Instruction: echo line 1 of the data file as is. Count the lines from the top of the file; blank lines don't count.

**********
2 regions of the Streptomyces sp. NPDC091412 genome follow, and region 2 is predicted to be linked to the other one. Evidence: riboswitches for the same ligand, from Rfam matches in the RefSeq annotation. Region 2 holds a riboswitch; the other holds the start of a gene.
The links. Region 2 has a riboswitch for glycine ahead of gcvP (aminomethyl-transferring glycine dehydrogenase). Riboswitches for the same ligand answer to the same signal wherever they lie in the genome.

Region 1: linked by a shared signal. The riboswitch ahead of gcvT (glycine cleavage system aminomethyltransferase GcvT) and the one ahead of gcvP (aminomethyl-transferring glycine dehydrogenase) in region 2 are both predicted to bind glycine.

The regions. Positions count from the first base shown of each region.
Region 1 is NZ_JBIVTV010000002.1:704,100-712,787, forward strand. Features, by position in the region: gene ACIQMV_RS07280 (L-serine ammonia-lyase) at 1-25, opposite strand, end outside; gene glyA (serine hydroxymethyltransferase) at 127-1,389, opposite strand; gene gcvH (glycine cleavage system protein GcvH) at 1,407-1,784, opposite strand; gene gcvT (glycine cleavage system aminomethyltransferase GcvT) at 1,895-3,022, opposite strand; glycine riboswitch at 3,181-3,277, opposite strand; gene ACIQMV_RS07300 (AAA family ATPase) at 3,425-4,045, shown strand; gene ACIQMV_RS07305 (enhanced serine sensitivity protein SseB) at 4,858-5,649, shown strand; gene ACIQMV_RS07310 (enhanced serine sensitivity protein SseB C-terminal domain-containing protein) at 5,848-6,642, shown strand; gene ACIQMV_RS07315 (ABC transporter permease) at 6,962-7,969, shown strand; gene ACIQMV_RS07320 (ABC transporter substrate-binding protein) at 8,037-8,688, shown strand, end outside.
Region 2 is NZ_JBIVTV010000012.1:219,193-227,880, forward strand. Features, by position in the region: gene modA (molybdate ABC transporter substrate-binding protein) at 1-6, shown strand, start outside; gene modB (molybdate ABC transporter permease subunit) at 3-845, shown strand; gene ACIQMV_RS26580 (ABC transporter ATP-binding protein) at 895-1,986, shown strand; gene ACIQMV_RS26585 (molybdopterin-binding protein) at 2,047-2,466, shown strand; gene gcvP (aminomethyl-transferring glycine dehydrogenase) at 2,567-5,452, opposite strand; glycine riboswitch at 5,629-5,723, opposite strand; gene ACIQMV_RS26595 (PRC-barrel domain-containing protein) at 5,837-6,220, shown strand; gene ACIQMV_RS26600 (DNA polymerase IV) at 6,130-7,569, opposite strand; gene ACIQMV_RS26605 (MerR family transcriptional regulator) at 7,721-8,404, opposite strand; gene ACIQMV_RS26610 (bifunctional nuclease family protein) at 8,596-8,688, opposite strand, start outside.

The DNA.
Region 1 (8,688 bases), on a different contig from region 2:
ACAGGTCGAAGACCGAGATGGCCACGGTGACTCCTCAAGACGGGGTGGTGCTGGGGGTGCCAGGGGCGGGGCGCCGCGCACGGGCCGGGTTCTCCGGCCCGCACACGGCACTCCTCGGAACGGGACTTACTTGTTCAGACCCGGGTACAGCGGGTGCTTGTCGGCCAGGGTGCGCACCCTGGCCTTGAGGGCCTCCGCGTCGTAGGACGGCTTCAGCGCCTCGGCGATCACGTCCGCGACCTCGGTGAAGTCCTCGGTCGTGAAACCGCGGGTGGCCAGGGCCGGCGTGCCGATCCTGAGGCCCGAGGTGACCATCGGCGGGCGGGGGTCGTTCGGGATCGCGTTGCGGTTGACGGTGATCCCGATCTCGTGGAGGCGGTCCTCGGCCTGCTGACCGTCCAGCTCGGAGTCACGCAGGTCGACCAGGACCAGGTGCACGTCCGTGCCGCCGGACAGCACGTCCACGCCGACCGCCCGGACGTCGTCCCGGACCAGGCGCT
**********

2 regions of the Streptomyces sp. NPDC091412 genome follow, and region 2 is predicted to be linked to the other one. Evidence: riboswitches for the same ligand, from Rfam matches in the RefSeq annotation. Region 2 holds a riboswitch; the other holds the start of a gene.